Marine Science Faculty Publications

Florida Gulf Bay Scallop (Argopecten Irradians Concentricus) Population Genetic Structure: Form, Variation, and Influential Factors

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argopecten irradians, bay scallop, external factors, fishery, florida, gulf ofmexico, metapopulation, population genetics, recruitment

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Knowledge of changes in the interdependence of a species' populations for continued existence (connectivity) and of the forces driving connectivity patterns is critical for management and conservation of the species. Population genetics can be used to investigate population connectivity. Combining population genetics with climatic, environmental, and biological (external) factors that can influence population structure and connectivity can lead to a greater understanding of the forces influencing population dynamics. We deciphered the population genetic structure and connectivity patterns of bay scallops (Argopecten irradians concentricus Lamarck) from Florida Gulf of Mexico waters using allozyme-locus and mitochondrial DNA population genetics data from samples representing four consecutive generations. We evaluated bay scallop population genetic relationships within the context of habitat, hydrodynamic, and environmental variation, and concomitant spatial patterns in the abundance of adult and recently recruited scallops to infer the influence of these factors on bay scallop population structure. Florida Gulf bay scallops form a hierarchical, mixed-model, source-sink metapopulation with intergenerational variation in connectivity that seems to be influenced by the factors we considered. An El Niño event that occurred during 1 y caused climatic and environmental change that greatly reduced subpopulation connectivity, allowing us to understand more completely the potential relative importance of the other external factors on change in metapopulation connectivity over time. Our study illustrates the value of using multiple genetic markers, sampling for multiple years, and integrating data from multiple external factors for understanding the population genetic structure of species for adaptive management.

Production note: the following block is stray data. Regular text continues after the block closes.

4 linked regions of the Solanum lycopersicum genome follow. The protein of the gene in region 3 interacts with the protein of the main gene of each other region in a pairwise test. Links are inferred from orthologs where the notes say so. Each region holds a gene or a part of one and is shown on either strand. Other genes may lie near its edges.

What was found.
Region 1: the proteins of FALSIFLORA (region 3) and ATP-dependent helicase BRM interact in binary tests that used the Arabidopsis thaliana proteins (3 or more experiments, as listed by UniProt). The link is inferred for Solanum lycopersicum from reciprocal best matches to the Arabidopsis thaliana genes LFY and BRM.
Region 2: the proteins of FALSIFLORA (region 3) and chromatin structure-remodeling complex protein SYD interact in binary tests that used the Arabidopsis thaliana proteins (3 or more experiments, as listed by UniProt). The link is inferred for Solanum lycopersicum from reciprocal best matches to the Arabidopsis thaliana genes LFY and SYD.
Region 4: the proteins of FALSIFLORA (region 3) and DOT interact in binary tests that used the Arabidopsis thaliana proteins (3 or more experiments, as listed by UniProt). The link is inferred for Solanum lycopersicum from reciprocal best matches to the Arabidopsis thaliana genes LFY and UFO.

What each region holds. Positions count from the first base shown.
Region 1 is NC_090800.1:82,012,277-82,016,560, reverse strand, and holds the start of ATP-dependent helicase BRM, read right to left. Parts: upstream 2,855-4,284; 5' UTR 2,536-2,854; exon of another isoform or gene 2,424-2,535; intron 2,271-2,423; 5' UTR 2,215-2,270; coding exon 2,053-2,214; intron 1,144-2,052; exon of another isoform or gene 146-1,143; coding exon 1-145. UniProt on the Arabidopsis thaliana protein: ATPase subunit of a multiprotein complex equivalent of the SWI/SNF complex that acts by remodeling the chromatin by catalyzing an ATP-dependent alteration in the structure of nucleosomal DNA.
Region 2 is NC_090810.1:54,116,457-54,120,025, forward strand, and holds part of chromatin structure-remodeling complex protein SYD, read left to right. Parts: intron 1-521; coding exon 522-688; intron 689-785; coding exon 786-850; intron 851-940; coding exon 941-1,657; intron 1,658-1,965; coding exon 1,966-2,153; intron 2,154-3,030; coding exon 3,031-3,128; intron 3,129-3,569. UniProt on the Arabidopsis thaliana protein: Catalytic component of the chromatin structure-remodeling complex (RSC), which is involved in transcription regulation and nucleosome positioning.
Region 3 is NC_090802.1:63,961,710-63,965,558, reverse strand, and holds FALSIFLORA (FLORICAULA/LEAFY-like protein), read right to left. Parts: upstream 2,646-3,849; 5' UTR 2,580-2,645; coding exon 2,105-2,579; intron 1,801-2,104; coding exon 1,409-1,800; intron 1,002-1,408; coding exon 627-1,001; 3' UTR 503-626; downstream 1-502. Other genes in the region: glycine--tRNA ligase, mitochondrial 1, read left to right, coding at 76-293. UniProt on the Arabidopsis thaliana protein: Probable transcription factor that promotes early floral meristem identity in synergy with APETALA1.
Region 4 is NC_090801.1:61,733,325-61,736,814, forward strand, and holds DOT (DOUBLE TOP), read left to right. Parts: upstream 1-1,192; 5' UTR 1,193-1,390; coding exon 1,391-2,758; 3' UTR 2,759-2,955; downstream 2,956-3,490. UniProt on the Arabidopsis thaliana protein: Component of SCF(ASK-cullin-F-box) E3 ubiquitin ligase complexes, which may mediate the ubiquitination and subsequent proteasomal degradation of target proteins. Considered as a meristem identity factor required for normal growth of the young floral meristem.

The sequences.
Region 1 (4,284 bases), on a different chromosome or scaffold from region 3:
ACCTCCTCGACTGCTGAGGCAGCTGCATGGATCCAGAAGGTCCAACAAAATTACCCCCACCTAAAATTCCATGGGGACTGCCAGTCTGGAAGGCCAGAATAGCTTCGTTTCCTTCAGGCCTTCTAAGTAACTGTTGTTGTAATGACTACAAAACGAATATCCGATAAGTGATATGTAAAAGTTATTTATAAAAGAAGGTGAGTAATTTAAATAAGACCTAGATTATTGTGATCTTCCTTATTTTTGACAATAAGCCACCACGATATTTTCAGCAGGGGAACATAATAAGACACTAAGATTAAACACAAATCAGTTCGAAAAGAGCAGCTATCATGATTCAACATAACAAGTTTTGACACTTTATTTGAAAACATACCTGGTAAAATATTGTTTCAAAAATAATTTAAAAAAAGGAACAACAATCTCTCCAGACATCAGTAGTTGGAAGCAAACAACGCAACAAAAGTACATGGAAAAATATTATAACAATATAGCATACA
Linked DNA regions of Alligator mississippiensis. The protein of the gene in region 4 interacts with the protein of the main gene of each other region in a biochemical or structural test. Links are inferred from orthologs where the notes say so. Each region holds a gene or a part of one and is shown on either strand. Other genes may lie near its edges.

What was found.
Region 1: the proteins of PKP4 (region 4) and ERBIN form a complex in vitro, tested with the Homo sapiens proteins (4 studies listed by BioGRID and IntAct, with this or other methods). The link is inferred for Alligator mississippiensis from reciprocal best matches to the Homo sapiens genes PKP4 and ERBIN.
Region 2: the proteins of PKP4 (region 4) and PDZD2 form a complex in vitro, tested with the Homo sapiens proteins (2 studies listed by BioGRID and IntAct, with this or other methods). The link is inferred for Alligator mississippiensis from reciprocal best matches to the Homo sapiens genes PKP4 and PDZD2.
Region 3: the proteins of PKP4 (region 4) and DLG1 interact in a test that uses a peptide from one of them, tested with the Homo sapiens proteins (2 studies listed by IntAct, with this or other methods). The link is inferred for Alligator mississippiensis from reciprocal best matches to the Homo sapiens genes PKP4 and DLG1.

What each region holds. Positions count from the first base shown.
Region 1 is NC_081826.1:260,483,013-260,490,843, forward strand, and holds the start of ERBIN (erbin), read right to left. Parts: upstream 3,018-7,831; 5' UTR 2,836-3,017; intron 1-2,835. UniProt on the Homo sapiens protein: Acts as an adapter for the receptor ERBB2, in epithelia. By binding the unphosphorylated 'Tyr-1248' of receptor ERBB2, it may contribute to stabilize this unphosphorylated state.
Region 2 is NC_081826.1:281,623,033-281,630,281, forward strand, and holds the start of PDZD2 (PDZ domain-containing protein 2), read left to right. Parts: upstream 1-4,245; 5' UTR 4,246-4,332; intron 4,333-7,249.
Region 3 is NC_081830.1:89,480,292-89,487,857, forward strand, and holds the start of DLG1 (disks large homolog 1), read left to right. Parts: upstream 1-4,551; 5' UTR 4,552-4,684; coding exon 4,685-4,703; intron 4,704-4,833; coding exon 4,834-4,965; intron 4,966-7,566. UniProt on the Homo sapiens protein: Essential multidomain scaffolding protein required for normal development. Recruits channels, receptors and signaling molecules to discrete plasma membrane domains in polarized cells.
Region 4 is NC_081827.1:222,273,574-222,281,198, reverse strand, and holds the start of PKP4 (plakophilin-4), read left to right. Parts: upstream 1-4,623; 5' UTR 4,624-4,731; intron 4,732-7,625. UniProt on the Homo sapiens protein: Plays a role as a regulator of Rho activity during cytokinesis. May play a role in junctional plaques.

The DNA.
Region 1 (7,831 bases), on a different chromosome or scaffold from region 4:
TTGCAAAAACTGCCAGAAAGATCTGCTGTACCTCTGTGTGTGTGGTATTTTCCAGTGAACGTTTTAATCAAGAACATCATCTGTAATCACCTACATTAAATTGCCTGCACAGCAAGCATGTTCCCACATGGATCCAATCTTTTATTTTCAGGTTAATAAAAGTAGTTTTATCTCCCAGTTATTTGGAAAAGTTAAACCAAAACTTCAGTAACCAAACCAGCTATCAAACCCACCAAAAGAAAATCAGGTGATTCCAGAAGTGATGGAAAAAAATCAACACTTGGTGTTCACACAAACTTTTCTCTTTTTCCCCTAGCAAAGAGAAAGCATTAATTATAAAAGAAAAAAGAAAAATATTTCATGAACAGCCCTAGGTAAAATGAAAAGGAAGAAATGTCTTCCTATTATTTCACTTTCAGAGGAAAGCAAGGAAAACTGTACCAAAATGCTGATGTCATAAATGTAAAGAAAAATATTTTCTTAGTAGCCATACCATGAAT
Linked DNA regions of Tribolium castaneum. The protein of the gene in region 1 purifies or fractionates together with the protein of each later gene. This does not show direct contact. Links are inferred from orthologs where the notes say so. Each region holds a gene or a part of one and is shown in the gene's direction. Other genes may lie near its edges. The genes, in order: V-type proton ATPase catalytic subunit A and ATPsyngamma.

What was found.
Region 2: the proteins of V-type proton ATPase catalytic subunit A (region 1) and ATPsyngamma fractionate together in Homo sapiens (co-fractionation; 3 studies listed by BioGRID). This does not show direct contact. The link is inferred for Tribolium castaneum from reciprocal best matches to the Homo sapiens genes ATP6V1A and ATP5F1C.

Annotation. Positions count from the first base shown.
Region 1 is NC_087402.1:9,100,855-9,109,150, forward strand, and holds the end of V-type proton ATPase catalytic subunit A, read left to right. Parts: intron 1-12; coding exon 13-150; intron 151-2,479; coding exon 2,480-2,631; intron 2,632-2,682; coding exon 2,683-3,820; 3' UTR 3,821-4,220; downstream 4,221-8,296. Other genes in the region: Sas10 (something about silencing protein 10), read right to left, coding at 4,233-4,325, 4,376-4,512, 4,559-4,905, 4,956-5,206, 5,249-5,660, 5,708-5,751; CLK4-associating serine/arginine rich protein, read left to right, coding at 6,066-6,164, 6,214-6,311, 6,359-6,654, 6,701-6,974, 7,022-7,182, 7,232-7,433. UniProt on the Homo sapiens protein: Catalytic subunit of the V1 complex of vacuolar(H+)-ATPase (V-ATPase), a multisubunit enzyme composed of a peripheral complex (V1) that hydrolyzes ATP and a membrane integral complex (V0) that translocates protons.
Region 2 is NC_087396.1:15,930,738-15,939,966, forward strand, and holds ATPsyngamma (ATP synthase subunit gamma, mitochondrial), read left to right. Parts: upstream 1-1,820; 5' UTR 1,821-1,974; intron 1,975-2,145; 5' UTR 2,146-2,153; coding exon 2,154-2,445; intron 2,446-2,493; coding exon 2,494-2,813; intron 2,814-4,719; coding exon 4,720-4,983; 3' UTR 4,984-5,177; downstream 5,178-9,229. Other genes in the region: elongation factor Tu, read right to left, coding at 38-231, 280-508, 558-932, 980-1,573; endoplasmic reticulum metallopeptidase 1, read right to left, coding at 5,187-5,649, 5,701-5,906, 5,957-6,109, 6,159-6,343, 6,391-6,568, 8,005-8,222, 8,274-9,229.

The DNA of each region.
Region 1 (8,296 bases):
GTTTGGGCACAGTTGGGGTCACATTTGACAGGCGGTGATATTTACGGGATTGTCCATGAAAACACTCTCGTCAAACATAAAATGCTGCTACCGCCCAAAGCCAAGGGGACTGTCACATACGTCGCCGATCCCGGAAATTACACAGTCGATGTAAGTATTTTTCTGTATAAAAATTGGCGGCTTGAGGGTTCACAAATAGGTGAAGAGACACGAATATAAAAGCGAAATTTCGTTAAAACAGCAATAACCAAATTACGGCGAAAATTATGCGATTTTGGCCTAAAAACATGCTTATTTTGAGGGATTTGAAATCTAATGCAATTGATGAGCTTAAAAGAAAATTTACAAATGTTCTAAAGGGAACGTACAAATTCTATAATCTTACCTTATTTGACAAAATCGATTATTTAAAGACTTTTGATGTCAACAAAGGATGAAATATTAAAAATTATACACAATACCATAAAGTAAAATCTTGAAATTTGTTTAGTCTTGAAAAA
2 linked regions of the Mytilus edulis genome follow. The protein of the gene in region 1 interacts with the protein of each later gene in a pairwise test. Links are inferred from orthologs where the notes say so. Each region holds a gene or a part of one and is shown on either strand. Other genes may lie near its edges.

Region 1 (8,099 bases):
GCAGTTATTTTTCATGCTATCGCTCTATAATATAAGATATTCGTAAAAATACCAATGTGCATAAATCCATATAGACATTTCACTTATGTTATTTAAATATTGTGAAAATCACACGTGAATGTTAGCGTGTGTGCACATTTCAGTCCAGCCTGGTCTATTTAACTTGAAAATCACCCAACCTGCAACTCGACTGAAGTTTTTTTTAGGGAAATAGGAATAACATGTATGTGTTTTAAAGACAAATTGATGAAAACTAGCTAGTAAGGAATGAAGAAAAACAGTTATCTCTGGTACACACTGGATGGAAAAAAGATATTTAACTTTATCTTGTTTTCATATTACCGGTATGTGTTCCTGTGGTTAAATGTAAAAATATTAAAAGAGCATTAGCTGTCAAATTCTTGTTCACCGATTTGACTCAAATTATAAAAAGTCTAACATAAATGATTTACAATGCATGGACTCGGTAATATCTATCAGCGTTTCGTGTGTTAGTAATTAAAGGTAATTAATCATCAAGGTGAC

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Citation / Publisher Attribution

Journal of Shellfish Research, v. 33, issue 1, p. 99-136